The Thinking Machine on the Case by Jacques Futrelle

The Thinking Machine on the Case by Jacques Futrelle
My rating: 3 of 5 stars

Written in 1908 this is the first collection in a series of "The Thinking Machine", otherwise known as Professor Van Dusen, short stories. Each story is broken up into two chapters making me think they may have originally been published in a serial manner. Because of the author's name, I had assumed this would be a French detective but no, the man and the cases are American through and through. This is obviously a variation of the Holmes stories even including a "Watson", Hutchinson Hatch, a journalist. Hatch is basically a gopher as he goes out doing the Professor's legwork. Hatch can obtain plenty of information due to his profession making him have friends in both high and low places. The Thinking Machine solves his cases purely with logic, but I found the cases to be over-the-top and improbable even though Van Dusen will put them together with usually only sound logic. I'm glad to have now read this detective but generally found the stories mediocre; I'll not be reading another.

1. The Thinking Machine - This is a very short story telling the tale of how Professor Van Dusen became known as "The Thinking Machine", a man who uses pure logic to solve any problem. He is obviously based on Doyle's Sherlock Holmes.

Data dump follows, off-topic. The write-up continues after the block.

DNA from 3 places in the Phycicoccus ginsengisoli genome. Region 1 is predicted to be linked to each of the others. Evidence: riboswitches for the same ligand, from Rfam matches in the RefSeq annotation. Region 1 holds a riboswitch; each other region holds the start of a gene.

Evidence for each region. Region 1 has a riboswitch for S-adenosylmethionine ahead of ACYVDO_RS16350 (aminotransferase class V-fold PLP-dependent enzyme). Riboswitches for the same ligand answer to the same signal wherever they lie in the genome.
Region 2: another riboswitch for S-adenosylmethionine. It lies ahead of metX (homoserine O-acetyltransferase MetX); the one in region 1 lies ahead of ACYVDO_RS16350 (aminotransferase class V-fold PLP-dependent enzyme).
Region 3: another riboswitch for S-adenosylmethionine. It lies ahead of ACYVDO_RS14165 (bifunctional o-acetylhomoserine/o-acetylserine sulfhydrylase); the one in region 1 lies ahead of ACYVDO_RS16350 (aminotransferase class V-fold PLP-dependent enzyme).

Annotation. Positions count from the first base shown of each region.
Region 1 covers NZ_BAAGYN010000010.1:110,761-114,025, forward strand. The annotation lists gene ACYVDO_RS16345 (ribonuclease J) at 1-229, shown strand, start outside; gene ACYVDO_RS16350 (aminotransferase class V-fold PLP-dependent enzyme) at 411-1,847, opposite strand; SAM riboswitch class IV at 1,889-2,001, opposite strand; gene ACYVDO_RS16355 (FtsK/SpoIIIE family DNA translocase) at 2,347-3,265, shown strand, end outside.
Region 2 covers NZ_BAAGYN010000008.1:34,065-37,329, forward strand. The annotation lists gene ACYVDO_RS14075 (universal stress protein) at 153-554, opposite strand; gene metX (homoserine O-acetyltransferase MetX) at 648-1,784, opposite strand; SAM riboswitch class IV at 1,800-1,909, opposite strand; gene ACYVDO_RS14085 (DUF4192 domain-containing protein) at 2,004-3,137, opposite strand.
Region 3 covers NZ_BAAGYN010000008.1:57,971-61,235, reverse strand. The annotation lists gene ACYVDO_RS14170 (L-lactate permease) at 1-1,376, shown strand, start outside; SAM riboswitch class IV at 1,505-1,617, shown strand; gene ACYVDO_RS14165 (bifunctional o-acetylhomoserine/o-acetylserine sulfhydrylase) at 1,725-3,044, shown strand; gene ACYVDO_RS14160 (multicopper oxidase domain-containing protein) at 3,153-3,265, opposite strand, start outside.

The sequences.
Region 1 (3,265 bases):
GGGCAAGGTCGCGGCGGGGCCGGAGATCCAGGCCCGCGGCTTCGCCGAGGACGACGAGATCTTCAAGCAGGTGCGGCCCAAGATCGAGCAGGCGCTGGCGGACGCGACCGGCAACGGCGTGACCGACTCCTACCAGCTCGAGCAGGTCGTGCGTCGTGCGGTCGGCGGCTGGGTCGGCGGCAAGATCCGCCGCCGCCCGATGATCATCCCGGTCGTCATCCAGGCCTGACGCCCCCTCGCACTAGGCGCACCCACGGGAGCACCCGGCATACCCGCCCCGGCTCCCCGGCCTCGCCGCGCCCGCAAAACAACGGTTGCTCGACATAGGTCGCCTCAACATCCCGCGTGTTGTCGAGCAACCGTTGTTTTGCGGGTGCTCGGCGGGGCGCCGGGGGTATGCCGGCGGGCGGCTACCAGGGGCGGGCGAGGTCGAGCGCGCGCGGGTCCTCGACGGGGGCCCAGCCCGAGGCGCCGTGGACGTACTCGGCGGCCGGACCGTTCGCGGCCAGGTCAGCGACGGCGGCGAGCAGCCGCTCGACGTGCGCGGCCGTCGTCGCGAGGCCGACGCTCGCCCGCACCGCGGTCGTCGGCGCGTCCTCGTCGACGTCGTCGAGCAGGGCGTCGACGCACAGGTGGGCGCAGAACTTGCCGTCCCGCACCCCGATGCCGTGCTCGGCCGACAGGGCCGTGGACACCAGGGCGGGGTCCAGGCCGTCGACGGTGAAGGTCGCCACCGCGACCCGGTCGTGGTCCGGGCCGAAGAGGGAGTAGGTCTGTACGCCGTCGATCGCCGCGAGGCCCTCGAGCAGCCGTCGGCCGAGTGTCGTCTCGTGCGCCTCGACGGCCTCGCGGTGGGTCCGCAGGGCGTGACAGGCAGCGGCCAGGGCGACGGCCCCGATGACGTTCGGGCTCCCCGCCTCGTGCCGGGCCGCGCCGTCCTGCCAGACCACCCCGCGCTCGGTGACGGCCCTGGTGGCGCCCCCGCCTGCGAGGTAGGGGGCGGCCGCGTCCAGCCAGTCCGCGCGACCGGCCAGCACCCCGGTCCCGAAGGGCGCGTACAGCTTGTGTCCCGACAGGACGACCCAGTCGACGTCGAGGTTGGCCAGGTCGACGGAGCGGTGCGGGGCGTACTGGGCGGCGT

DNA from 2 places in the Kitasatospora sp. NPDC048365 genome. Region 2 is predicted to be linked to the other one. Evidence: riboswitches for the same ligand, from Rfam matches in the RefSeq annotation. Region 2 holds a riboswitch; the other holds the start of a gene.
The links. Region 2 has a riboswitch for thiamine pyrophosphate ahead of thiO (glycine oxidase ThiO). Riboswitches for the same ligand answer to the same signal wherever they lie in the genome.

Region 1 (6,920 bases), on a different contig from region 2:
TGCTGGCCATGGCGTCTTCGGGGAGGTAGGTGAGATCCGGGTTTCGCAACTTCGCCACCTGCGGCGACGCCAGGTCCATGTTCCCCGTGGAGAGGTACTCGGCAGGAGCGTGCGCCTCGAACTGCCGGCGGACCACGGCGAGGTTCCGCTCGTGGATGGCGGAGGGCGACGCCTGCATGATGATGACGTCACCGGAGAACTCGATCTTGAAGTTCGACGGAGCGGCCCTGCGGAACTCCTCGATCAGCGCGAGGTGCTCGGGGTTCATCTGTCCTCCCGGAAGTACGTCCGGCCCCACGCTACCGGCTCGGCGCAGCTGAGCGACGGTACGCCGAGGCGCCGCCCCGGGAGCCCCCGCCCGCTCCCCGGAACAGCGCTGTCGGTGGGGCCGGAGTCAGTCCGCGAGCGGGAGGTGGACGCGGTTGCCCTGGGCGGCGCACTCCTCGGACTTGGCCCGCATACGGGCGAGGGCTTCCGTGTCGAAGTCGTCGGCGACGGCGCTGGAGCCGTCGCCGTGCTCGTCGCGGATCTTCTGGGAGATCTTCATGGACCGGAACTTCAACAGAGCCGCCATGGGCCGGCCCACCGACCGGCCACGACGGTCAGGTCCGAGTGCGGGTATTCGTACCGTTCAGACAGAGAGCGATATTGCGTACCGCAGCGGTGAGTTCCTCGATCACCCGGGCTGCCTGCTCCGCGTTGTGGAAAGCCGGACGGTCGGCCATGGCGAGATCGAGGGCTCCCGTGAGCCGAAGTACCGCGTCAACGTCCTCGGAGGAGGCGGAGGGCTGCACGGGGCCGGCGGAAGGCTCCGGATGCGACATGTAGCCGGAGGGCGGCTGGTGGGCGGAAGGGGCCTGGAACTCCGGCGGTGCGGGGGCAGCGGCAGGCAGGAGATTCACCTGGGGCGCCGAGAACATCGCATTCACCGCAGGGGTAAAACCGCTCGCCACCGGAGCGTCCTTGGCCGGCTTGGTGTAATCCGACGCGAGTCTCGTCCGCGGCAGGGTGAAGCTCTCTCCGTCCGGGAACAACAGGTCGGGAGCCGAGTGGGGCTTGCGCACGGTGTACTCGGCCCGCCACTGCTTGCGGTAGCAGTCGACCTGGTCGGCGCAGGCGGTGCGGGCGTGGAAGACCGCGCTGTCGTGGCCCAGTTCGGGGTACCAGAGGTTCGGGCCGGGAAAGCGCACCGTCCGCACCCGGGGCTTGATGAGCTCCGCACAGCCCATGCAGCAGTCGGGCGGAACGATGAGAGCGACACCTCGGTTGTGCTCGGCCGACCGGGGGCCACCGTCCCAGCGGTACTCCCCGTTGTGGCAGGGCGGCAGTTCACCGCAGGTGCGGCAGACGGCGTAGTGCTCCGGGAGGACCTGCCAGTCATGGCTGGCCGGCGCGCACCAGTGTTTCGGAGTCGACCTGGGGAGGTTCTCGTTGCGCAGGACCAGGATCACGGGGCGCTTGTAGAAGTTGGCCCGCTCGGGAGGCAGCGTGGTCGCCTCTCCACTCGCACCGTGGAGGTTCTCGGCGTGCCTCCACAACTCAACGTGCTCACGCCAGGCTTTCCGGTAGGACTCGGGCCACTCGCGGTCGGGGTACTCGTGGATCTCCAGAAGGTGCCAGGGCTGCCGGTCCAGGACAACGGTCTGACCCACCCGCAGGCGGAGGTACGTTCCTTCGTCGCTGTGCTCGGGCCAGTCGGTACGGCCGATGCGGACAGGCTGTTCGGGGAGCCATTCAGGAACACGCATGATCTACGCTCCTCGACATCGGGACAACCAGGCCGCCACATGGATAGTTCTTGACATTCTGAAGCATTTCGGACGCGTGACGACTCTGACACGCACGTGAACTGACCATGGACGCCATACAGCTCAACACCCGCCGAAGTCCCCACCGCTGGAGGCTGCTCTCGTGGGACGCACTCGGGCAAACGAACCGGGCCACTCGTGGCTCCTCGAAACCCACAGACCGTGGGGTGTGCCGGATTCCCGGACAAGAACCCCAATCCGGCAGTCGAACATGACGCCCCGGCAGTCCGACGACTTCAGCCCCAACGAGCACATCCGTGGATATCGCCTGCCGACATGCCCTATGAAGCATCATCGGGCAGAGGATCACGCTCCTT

2. The Motor Boat - A motor boat comes into a dock at full speed and crashes. Turns out the driver has been dead about 12 hours. Police conclude a heart attack but the Professor deduces otherwise.

3. The Woman in the Case - This brings the conclusion to the current case. Van Dusen and his reporter sidekick, Hatch, travel to the victim's home to interview his wife. Thence, the Thinking Machine gathers all those involved and exposes the murderer, telling how he did it. (3/5)

4. Dressing Room A - An actress mysteriously vanishes from her dressing room minutes before she's called on stage. Van Dusen deducts a crime has been committed and sends Hatch off to answer several questions he has.

5. Fitting a Hypothesis - Hatch follows Van Dusen around the city as he unravels the case and apprehends the villain. Quite an unbelievable solution but the ending was satisfyingly dramatic. (3/5)

6. The Crystal Gazer - A man comes to Van Dusen with an incredible tale. His trusted "seer" of many years has seen his death in his crystal. The man himself has witnessed the vision. He shall die in a week in his own apartments. Van Dusen takes the case and plans an elaborate ruse for the man while Van Dusen sorts things out. It was weird having this start with all the occult stuff as I didn't know how this would connect to Van Dusen at first.

7. A Matter of Logic - This one turned out to be quite fun. Quickly at the beginning the Thinking Machine figures out the case and makes arrests. The rest of the story explains how the Professor figured out the elaborate plan that was in place for the hapless client. My favourite so far. (4/5)